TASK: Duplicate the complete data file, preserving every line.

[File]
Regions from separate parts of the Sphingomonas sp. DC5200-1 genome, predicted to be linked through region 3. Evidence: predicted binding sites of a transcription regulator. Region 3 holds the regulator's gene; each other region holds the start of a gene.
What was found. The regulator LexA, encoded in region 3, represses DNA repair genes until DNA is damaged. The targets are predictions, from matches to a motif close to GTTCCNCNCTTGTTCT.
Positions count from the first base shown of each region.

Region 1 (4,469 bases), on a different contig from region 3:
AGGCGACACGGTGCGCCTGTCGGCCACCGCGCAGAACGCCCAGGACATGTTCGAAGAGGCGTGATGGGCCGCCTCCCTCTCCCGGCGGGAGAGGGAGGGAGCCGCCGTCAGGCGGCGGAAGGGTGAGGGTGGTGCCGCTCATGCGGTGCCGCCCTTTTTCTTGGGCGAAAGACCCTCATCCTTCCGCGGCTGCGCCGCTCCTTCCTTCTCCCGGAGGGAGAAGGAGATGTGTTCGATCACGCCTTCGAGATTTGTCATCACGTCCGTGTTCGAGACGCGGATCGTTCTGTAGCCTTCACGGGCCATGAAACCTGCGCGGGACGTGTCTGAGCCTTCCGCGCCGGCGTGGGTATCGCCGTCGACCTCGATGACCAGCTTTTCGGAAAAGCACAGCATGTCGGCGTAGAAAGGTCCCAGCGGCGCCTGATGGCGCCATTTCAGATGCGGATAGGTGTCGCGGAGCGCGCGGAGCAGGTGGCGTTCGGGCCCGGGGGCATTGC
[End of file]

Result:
Regions from separate parts of the Sphingomonas sp. DC5200-1 genome, predicted to be linked through region 3. Evidence: predicted binding sites of a transcription regulator. Region 3 holds the regulator's gene; each other region holds the start of a gene.
What was found. The regulator LexA, encoded in region 3, represses DNA repair genes until DNA is damaged. The targets are predictions, from matches to a motif close to GTTCCNCNCTTGTTCT.
Positions count from the first base shown of each region.

Region 1 (4,469 bases), on a different contig from region 3:
AGGCGACACGGTGCGCCTGTCGGCCACCGCGCAGAACGCCCAGGACATGTTCGAAGAGGCGTGATGGGCCGCCTCCCTCTCCCGGCGGGAGAGGGAGGGAGCCGCCGTCAGGCGGCGGAAGGGTGAGGGTGGTGCCGCTCATGCGGTGCCGCCCTTTTTCTTGGGCGAAAGACCCTCATCCTTCCGCGGCTGCGCCGCTCCTTCCTTCTCCCGGAGGGAGAAGGAGATGTGTTCGATCACGCCTTCGAGATTTGTCATCACGTCCGTGTTCGAGACGCGGATCGTTCTGTAGCCTTCACGGGCCATGAAACCTGCGCGGGACGTGTCTGAGCCTTCCGCGCCGGCGTGGGTATCGCCGTCGACCTCGATGACCAGCTTTTCGGAAAAGCACAGCATGTCGGCGTAGAAAGGTCCCAGCGGCGCCTGATGGCGCCATTTCAGATGCGGATAGGTGTCGCGGAGCGCGCGGAGCAGGTGGCGTTCGGGCCCGGGGGCATTGC